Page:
2. Description of the Related Art

In general, a radio terminal such as a cordless telephone has a battery state displaying function for measuring a current battery voltage and displaying the battery state on a liquid crystal display (LCD). The battery state is generally displayed in the following increments so that a user may recognize the present battery state: a full battery state, a half battery state, a low battery state and an empty battery state.

FIGS. 1 and 2 are diagrams respectively illustrating variations of the current consumption and the battery voltage during transmission and reception periods in a TDMA radio terminal. As shown in FIG. 1, in a TDMA radio terminal such as a Digital European Cordless Telephone (DECT), current consumption abruptly increases during transmission (Tx) and reception (Rx). Correspondingly, the battery voltage also abruptly changes during transmission and reception, as shown in FIG. 2. Accordingly, it is difficult to stably display the battery voltage due to the continual variation of the battery voltage.

A conventional method for displaying battery voltage in a TDMA radio terminal will be described with respect to FIGS. 3 and 4. FIG. 3 is a diagram illustrating battery state areas in the conventional TDMA radio terminal, and FIG. 4 is a diagram illustrating a changing battery voltage with respect to a threshold level corresponding to two battery state areas. As shown in FIG. 3, the battery state is divided into four areas: a full battery state area, a half battery state area, a low battery state area and an empty battery state area. Conventionally, when the battery voltage exceeds a first threshold level (for the low battery state), the TDMA radio terminal displays the low battery state on the display, and when the battery voltage is lower than the first threshold level, the TDMA radio terminal displays the empty battery state. However, such a conventional method cannot stably display the battery state due to the continual variation of the battery voltage during the transmission and reception periods.

For example, assume that a battery voltage 411 changes during transmission and reception such that voltage 411 swings on (i.e., swings above and below) the first threshold level 412, as shown in FIG. 4. In such a case, the TDMA radio terminal displays the low battery state in an idle state and the empty battery state during transmission and reception due to the temporal change of the battery voltage. As a result, as transmission and reception are repeated at intervals, the terminal repeatedly changes the battery state, which decreases reliability of the battery state display function.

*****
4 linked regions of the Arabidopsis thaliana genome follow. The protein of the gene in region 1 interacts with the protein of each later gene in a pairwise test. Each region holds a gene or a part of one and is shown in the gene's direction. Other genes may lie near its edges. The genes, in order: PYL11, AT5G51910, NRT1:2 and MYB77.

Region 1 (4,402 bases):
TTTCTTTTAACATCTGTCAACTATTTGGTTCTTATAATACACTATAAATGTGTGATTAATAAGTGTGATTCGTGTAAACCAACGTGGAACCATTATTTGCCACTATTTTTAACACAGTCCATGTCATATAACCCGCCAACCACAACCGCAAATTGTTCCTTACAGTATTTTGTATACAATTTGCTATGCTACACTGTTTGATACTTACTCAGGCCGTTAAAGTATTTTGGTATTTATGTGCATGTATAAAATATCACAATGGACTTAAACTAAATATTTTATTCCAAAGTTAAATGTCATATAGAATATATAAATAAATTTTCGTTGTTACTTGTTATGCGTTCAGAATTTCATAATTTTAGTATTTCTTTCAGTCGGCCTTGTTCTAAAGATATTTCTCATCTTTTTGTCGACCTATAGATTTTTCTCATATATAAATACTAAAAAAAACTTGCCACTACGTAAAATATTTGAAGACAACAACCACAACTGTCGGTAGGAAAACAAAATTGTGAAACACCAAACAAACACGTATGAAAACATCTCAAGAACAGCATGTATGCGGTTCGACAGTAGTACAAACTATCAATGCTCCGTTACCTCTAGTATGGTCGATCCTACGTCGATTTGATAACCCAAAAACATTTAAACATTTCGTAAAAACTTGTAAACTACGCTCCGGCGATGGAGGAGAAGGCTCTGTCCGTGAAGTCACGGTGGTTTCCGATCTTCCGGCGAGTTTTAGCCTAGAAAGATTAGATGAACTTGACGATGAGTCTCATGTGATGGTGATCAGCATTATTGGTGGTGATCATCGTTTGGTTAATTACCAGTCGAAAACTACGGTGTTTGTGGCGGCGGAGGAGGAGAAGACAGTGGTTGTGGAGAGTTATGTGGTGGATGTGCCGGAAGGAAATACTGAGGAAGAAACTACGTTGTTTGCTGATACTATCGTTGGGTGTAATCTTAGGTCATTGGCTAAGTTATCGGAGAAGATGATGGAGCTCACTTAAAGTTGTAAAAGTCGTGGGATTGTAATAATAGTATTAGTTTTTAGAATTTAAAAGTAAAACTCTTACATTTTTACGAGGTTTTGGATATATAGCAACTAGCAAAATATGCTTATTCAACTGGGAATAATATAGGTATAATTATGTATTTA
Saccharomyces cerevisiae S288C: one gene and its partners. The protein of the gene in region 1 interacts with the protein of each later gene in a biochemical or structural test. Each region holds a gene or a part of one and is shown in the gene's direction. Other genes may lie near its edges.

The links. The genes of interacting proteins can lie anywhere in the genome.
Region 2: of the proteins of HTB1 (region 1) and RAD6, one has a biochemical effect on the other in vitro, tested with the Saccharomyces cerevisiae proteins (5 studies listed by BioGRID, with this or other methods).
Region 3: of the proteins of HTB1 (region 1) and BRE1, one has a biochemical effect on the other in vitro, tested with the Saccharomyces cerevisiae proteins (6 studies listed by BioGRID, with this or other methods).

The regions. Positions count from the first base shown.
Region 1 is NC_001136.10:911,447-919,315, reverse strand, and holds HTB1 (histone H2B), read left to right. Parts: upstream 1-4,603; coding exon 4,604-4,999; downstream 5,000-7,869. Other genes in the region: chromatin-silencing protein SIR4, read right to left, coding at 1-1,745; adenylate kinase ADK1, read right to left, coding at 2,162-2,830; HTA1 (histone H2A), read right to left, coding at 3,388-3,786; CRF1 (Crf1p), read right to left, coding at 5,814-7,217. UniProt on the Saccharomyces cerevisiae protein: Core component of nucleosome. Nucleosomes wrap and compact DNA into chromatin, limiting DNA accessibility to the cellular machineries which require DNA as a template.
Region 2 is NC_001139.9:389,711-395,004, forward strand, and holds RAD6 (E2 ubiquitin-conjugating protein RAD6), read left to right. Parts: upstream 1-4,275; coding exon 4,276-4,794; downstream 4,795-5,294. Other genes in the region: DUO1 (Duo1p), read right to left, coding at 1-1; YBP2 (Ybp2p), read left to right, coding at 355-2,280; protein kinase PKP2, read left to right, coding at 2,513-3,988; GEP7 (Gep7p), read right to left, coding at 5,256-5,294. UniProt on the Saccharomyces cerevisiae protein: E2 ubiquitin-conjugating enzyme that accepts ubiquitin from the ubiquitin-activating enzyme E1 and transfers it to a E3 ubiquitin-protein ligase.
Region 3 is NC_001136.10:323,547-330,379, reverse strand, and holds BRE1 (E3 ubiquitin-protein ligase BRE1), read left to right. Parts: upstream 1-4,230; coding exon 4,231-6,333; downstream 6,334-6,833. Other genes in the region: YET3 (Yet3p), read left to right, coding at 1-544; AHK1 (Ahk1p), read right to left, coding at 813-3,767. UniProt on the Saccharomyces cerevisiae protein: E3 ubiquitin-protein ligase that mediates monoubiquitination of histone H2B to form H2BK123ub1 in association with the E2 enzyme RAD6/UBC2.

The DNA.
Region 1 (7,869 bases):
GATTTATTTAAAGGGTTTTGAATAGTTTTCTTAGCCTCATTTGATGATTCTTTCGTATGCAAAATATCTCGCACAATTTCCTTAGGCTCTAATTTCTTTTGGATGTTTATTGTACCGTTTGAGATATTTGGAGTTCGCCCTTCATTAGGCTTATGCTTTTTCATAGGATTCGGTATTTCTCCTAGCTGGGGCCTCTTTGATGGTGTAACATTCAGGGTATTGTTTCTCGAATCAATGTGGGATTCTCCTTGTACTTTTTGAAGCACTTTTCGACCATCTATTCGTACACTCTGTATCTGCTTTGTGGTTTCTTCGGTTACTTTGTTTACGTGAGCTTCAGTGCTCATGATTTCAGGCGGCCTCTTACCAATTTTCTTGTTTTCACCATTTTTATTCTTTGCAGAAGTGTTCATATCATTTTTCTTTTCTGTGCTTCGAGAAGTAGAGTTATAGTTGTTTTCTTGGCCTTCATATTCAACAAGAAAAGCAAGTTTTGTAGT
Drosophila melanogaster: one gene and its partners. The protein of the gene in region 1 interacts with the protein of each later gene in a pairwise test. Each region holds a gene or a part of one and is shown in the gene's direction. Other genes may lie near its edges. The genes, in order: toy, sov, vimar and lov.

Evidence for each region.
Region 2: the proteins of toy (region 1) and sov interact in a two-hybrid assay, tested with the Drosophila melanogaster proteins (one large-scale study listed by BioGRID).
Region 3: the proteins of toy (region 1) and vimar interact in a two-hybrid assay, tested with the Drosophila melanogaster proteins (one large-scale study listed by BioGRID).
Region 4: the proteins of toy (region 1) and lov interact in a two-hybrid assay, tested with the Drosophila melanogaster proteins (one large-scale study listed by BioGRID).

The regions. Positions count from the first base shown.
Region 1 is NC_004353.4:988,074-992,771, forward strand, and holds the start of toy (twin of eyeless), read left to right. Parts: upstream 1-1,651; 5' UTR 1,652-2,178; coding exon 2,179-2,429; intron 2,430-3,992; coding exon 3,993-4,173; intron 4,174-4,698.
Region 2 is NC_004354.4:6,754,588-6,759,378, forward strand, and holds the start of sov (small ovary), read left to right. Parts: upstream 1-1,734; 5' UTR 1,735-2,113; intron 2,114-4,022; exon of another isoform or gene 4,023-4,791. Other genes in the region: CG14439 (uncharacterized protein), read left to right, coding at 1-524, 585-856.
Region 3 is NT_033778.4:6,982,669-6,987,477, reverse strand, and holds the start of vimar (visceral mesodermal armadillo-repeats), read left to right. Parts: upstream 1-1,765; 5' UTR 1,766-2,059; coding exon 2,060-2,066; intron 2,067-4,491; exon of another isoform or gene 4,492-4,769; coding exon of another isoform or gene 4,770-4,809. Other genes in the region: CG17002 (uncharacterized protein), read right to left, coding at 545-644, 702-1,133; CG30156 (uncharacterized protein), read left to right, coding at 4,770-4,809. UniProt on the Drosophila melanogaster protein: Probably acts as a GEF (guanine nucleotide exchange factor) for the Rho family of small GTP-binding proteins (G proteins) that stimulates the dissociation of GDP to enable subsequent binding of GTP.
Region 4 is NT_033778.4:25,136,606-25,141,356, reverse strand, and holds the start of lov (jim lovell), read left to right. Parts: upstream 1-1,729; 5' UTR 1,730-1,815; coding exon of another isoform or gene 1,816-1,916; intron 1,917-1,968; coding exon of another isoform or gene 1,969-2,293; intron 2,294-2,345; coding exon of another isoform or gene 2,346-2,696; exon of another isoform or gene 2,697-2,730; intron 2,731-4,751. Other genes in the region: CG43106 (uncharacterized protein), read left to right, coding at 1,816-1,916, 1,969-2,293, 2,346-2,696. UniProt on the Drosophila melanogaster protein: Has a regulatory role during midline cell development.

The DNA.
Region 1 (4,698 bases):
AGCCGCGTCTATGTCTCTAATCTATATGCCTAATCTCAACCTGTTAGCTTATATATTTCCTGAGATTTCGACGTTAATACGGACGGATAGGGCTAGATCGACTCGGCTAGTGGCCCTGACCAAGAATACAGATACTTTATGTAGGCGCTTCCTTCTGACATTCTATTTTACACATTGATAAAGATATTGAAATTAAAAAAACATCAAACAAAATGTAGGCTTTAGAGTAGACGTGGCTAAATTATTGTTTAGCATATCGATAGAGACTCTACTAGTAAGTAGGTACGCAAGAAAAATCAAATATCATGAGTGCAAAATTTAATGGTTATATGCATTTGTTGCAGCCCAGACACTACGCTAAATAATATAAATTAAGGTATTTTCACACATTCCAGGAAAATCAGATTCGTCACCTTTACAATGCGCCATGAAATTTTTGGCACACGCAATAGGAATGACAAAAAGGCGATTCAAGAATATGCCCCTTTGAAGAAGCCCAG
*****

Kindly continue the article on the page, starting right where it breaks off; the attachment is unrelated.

SUMMARY OF THE INVENTION

It is therefore an object of the present invention to provide a method for stably displaying a battery voltage which temporarily varies during transmission and reception periods in a TDMA radio terminal.

A method for displaying a battery voltage in a Time Division Multiple Access (TDMA) radio terminal is provided. The method includes the step of detecting the battery voltage. A battery state corresponding to one of a plurality of battery state areas is displayed, when the battery voltage corresponds to one of the plurality of battery state areas. On the other hand, a previous battery state is displayed, when the battery voltage corresponds to one of a plurality of buffer zones. Each of the plurality of buffer zones are disposed between two of the plurality of battery state areas. The battery state being currently displayed is then stored as a previous battery state.

These and other objects, features and advantages of the present invention will become apparent from the following detailed description of illustrative embodiments thereof, which is to be read in connection with the accompanying drawings.

BRIEF DESCRIPTION OF THE DRAWINGS

FIG. 1 is a diagram illustrating variation of current consumption in a common TDMA radio terminal;

FIG. 2 is a diagram illustrating variation of a battery voltage in a common TDMA radio terminal;

FIG. 3 is a diagram illustrating threshold levels of the battery states in a conventional TDMA radio terminal;

FIG. 4 is a diagram illustrating a changing battery voltage with respect to a threshold level corresponding to two battery state areas;